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Messages - Maintain FL 350
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« on: December 02, 2014, 02:17:24 PM »
There's no way to predict what your LSAT score will be based on one practice test. There are too many variables at work: your own intellectual abilities, time, your approach, the specific test you get, etc.
Study hard, prepare as much as possible, take the test and get a real live score, then evaluate your options.
A word about specialty programs:
Put some serious time and effort into researching the international law field before you choose a school based on a sub-ranking. Although such course offerings may be helpful, you'd be surprised how little weight employers attach to such things.
International law is often the province of big firms, government agencies, and NGOs. They tend to want graduates of elite schools, regardless of the school's specific sub-ranking in international law. If you attend a non-elite school there is a very good chance that you will not end up working in international law. I'm not trying to be negative, but this is a possibility that should be considered when evaluating your options.
In other words, think about whether you would be happy working as a family law attorney or public defender in central California or suburban DC, in case the international law route doesn't work out.
« on: December 02, 2014, 12:02:31 PM »
Short answer: yes, you can get into a "decent" law school with a 3.27 GPA.
However, it depends on your LSAT score and your definition of "decent". Don't get too caught up in rankings when you evaluate schools. With a 3.27 places like Harvard are out of the picture anyway, so you're looking at local schools. Whether a particular school is right for you should depend more on finances, goals and location rather than USNWR rankings.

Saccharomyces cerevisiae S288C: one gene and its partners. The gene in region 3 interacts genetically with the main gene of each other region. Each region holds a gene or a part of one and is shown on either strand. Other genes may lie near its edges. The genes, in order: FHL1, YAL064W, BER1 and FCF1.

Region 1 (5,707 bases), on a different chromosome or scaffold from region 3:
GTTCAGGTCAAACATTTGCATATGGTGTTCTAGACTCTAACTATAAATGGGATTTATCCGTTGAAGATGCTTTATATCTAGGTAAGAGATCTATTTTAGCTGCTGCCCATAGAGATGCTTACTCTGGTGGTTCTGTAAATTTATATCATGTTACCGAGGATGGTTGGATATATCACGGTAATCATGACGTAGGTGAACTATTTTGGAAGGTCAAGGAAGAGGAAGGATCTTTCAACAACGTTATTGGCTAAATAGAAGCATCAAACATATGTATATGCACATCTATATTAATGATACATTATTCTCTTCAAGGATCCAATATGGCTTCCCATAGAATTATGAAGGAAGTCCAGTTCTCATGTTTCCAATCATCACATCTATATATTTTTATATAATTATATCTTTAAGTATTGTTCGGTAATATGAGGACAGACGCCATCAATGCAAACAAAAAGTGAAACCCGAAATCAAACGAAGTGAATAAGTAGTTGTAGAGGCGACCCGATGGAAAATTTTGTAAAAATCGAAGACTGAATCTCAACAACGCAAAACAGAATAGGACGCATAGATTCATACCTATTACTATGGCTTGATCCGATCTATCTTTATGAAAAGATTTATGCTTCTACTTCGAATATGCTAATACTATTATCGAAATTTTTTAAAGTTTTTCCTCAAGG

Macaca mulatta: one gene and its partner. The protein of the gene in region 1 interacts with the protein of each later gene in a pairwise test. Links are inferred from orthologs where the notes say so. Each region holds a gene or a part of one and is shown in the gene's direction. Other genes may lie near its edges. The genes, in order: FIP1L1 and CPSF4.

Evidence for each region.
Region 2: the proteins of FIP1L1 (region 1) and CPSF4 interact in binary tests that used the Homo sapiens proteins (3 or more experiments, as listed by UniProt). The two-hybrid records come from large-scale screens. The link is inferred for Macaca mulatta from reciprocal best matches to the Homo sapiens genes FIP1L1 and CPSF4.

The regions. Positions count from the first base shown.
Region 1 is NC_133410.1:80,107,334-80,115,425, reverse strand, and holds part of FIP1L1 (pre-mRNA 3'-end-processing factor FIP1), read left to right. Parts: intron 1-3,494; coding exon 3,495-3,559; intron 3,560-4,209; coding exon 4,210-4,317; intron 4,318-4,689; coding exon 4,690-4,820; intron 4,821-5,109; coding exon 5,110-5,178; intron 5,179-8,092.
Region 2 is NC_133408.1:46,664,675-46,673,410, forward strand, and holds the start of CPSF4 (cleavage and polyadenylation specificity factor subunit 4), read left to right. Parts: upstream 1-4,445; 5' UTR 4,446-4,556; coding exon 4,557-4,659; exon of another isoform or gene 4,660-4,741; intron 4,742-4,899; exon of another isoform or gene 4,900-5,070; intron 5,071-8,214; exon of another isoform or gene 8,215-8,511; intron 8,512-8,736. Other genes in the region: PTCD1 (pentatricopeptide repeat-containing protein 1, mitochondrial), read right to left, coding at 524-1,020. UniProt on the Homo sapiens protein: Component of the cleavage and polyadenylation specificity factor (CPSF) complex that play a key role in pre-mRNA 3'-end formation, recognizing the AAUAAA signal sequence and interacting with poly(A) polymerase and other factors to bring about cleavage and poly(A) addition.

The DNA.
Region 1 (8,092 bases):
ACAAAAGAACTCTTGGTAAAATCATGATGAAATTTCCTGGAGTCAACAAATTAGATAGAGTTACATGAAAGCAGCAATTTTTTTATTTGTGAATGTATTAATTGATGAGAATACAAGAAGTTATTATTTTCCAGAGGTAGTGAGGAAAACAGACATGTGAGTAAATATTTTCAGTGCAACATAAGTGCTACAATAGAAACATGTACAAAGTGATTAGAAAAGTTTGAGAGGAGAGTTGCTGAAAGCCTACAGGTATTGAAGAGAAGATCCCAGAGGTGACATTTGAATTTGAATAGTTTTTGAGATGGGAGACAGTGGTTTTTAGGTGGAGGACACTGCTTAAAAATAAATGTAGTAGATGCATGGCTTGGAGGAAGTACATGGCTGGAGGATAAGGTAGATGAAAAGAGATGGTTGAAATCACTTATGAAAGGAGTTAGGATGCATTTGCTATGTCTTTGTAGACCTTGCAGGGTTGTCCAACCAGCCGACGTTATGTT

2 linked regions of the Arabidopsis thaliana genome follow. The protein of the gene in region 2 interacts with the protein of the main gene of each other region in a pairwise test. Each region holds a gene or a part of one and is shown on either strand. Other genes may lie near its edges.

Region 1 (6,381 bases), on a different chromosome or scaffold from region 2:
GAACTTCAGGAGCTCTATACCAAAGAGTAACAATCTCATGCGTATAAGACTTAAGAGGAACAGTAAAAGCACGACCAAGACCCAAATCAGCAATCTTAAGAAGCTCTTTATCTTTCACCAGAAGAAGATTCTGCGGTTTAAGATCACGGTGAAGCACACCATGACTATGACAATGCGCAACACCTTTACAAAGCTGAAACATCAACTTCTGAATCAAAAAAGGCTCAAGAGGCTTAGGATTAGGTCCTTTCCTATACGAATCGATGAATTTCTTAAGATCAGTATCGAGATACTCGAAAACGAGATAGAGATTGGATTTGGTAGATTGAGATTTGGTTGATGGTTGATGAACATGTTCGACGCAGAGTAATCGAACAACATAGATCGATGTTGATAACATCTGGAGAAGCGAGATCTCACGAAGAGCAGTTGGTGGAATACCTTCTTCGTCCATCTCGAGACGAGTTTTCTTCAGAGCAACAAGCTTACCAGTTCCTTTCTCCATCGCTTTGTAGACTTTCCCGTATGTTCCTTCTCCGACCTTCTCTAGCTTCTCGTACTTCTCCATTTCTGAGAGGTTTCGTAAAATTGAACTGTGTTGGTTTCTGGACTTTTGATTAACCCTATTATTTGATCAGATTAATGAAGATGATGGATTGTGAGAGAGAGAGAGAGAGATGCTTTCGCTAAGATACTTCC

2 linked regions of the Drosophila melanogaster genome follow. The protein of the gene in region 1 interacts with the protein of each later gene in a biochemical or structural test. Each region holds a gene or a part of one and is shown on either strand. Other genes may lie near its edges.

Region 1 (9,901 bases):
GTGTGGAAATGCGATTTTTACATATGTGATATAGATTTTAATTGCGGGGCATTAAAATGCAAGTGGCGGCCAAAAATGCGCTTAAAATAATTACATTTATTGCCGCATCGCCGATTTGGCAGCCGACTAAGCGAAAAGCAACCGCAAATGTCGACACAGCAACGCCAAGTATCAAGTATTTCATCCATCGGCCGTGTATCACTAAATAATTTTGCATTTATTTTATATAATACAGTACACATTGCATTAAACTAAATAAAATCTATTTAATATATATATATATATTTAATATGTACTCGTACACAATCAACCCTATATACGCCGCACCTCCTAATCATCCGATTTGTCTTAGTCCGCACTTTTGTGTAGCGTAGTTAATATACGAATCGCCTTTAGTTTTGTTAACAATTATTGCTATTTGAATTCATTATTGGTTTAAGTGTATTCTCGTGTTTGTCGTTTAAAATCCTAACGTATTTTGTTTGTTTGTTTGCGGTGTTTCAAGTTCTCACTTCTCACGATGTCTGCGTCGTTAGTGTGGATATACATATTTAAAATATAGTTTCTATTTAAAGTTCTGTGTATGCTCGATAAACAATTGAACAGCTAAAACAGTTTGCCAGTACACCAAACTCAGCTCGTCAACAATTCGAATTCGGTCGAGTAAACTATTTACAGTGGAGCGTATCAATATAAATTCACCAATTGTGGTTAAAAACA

Secondly, without an LSAT score everything is speculation. The LSAT is such a huge part of the process that your score will basically determine where you can go. The difference in options between a 3.27/165 and a 3.27/155 is huge. Study for the LSAT, see how you do, then you can evaluate your options.
« on: November 23, 2014, 10:57:51 PM »
I was under the impression that UK law degrees were generally accepted in CA without an LL.M. For example, a friend of mine has his LL.B from an English law school and qualified for the CA bar without having to take an LL.M.
Is the determinative factor whether or not you are already licensed in the UK?
« on: November 23, 2014, 12:36:37 AM »
58,000 minutes? Are they trying to be annoying?
Anyway, my school required 88 which was increased from 84 a few years before I matriculated. I think less than 90 is relatively common.
« on: November 12, 2014, 01:45:27 PM »
Don't stress about the LORs. They will likely have little (if any) impact on your chances for admission. LORs are one of those boxes you have to check, but they are of miniscule importance when compared to LSAT/GPA.
The vast majority of LORs will say the same thing: "So and so is a great guy, and will make a fine lawyer." Follow the rules, find acceptable people to write them, and don't stress.
« on: November 07, 2014, 11:05:10 PM »
No, a fifth year won't make any difference.
The single biggest thing you can now do to increase your chances of getting accepted is to focus on the LSAT. An extra few points on the LSAT is worth more than all the internships in the universe.
« on: November 07, 2014, 11:02:39 PM »
What about the Bar?
Indeed. The above post pretty much answers the law school portion of your question, but what about the bar? The moral character application (at least here in CA) involves a FAR more thorough background check.
The law schools pretty much take you at your word that you haven't done anything wrong. The bar does not. They will check your records, contact people, and note discrepancies. Also, I seem to remember that some states will ask a catchall question, something like "Is there anything else that you feel you should disclose?"
Remember, the bar will compare your law schools apps and your bar app.
The general rule is disclose, disclose, disclose. The bar can be forgiving of previous mistakes, but not of attempts to cover them up. Actions which indicate dishonesty are taken VERY seriously.